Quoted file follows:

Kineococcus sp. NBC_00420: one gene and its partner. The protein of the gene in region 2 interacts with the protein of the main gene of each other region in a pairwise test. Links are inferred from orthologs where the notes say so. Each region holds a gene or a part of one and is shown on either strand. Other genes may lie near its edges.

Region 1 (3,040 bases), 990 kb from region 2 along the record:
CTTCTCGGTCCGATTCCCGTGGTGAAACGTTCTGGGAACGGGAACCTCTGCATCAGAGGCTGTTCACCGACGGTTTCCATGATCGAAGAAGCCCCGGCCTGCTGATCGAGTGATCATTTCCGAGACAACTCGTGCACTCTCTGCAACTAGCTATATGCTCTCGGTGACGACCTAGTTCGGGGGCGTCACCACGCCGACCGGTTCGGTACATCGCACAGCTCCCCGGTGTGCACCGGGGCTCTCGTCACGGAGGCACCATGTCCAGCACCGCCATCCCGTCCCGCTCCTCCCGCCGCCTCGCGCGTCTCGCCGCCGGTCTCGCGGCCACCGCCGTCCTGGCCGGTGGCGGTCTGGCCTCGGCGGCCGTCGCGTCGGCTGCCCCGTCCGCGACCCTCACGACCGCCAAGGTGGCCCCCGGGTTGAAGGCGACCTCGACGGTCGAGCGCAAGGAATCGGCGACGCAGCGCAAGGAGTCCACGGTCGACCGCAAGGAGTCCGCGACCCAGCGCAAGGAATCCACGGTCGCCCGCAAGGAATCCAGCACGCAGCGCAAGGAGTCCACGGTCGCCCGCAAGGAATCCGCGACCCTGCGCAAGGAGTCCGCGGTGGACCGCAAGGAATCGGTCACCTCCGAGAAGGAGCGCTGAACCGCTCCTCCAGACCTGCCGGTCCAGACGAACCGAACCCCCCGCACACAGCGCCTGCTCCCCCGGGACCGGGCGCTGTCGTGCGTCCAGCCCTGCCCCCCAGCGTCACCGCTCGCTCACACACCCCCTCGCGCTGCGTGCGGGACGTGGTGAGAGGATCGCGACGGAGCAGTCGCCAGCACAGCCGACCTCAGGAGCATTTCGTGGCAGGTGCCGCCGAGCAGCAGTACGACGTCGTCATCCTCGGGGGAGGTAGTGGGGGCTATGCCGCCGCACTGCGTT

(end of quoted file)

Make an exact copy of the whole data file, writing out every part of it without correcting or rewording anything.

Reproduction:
Kineococcus sp. NBC_00420: one gene and its partner. The protein of the gene in region 2 interacts with the protein of the main gene of each other region in a pairwise test. Links are inferred from orthologs where the notes say so. Each region holds a gene or a part of one and is shown on either strand. Other genes may lie near its edges.

Region 1 (3,040 bases), 990 kb from region 2 along the record:
CTTCTCGGTCCGATTCCCGTGGTGAAACGTTCTGGGAACGGGAACCTCTGCATCAGAGGCTGTTCACCGACGGTTTCCATGATCGAAGAAGCCCCGGCCTGCTGATCGAGTGATCATTTCCGAGACAACTCGTGCACTCTCTGCAACTAGCTATATGCTCTCGGTGACGACCTAGTTCGGGGGCGTCACCACGCCGACCGGTTCGGTACATCGCACAGCTCCCCGGTGTGCACCGGGGCTCTCGTCACGGAGGCACCATGTCCAGCACCGCCATCCCGTCCCGCTCCTCCCGCCGCCTCGCGCGTCTCGCCGCCGGTCTCGCGGCCACCGCCGTCCTGGCCGGTGGCGGTCTGGCCTCGGCGGCCGTCGCGTCGGCTGCCCCGTCCGCGACCCTCACGACCGCCAAGGTGGCCCCCGGGTTGAAGGCGACCTCGACGGTCGAGCGCAAGGAATCGGCGACGCAGCGCAAGGAGTCCACGGTCGACCGCAAGGAGTCCGCGACCCAGCGCAAGGAATCCACGGTCGCCCGCAAGGAATCCAGCACGCAGCGCAAGGAGTCCACGGTCGCCCGCAAGGAATCCGCGACCCTGCGCAAGGAGTCCGCGGTGGACCGCAAGGAATCGGTCACCTCCGAGAAGGAGCGCTGAACCGCTCCTCCAGACCTGCCGGTCCAGACGAACCGAACCCCCCGCACACAGCGCCTGCTCCCCCGGGACCGGGCGCTGTCGTGCGTCCAGCCCTGCCCCCCAGCGTCACCGCTCGCTCACACACCCCCTCGCGCTGCGTGCGGGACGTGGTGAGAGGATCGCGACGGAGCAGTCGCCAGCACAGCCGACCTCAGGAGCATTTCGTGGCAGGTGCCGCCGAGCAGCAGTACGACGTCGTCATCCTCGGGGGAGGTAGTGGGGGCTATGCCGCCGCACTGCGTT